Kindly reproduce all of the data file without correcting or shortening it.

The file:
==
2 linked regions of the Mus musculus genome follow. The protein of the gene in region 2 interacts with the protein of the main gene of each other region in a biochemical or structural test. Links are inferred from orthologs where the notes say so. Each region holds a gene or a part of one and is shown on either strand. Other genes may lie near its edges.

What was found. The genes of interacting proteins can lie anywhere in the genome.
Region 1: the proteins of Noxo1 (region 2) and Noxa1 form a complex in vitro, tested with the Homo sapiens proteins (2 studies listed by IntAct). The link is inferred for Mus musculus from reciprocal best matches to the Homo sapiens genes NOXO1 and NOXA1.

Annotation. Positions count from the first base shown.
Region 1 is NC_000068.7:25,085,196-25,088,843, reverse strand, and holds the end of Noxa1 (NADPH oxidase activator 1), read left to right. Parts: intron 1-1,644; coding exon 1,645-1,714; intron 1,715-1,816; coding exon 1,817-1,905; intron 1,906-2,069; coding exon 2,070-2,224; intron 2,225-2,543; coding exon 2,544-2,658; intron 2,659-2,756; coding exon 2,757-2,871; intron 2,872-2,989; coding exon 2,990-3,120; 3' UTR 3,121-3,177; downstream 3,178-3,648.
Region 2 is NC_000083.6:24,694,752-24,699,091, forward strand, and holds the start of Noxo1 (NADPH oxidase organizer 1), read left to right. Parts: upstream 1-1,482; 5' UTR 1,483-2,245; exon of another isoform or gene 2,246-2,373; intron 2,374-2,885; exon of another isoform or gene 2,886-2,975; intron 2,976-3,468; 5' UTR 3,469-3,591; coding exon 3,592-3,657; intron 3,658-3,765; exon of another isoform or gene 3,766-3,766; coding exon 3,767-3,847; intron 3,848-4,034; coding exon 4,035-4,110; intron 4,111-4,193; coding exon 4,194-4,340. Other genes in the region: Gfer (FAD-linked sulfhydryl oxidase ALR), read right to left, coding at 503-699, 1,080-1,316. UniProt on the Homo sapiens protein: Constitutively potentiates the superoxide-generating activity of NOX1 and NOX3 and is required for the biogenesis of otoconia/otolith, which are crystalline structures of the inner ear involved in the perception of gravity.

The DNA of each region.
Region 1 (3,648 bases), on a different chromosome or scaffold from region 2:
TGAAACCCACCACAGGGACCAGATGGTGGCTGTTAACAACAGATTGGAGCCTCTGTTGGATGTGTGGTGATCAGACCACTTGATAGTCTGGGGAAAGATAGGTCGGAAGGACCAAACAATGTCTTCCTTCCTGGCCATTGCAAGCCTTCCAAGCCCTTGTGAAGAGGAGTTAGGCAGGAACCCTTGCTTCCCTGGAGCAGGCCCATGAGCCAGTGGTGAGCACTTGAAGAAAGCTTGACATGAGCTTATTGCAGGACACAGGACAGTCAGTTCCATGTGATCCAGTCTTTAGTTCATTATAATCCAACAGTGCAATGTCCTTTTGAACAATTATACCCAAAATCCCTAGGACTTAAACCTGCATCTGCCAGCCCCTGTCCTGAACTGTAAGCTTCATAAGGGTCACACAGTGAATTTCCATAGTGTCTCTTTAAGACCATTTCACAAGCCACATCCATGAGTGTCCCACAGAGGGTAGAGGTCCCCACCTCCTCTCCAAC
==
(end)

2 linked regions of the Mus musculus genome follow. The protein of the gene in region 2 interacts with the protein of the main gene of each other region in a biochemical or structural test. Links are inferred from orthologs where the notes say so. Each region holds a gene or a part of one and is shown on either strand. Other genes may lie near its edges.

What was found. The genes of interacting proteins can lie anywhere in the genome.
Region 1: the proteins of Noxo1 (region 2) and Noxa1 form a complex in vitro, tested with the Homo sapiens proteins (2 studies listed by IntAct). The link is inferred for Mus musculus from reciprocal best matches to the Homo sapiens genes NOXO1 and NOXA1.

Annotation. Positions count from the first base shown.
Region 1 is NC_000068.7:25,085,196-25,088,843, reverse strand, and holds the end of Noxa1 (NADPH oxidase activator 1), read left to right. Parts: intron 1-1,644; coding exon 1,645-1,714; intron 1,715-1,816; coding exon 1,817-1,905; intron 1,906-2,069; coding exon 2,070-2,224; intron 2,225-2,543; coding exon 2,544-2,658; intron 2,659-2,756; coding exon 2,757-2,871; intron 2,872-2,989; coding exon 2,990-3,120; 3' UTR 3,121-3,177; downstream 3,178-3,648.
Region 2 is NC_000083.6:24,694,752-24,699,091, forward strand, and holds the start of Noxo1 (NADPH oxidase organizer 1), read left to right. Parts: upstream 1-1,482; 5' UTR 1,483-2,245; exon of another isoform or gene 2,246-2,373; intron 2,374-2,885; exon of another isoform or gene 2,886-2,975; intron 2,976-3,468; 5' UTR 3,469-3,591; coding exon 3,592-3,657; intron 3,658-3,765; exon of another isoform or gene 3,766-3,766; coding exon 3,767-3,847; intron 3,848-4,034; coding exon 4,035-4,110; intron 4,111-4,193; coding exon 4,194-4,340. Other genes in the region: Gfer (FAD-linked sulfhydryl oxidase ALR), read right to left, coding at 503-699, 1,080-1,316. UniProt on the Homo sapiens protein: Constitutively potentiates the superoxide-generating activity of NOX1 and NOX3 and is required for the biogenesis of otoconia/otolith, which are crystalline structures of the inner ear involved in the perception of gravity.

The DNA of each region.
Region 1 (3,648 bases), on a different chromosome or scaffold from region 2:
TGAAACCCACCACAGGGACCAGATGGTGGCTGTTAACAACAGATTGGAGCCTCTGTTGGATGTGTGGTGATCAGACCACTTGATAGTCTGGGGAAAGATAGGTCGGAAGGACCAAACAATGTCTTCCTTCCTGGCCATTGCAAGCCTTCCAAGCCCTTGTGAAGAGGAGTTAGGCAGGAACCCTTGCTTCCCTGGAGCAGGCCCATGAGCCAGTGGTGAGCACTTGAAGAAAGCTTGACATGAGCTTATTGCAGGACACAGGACAGTCAGTTCCATGTGATCCAGTCTTTAGTTCATTATAATCCAACAGTGCAATGTCCTTTTGAACAATTATACCCAAAATCCCTAGGACTTAAACCTGCATCTGCCAGCCCCTGTCCTGAACTGTAAGCTTCATAAGGGTCACACAGTGAATTTCCATAGTGTCTCTTTAAGACCATTTCACAAGCCACATCCATGAGTGTCCCACAGAGGGTAGAGGTCCCCACCTCCTCTCCAAC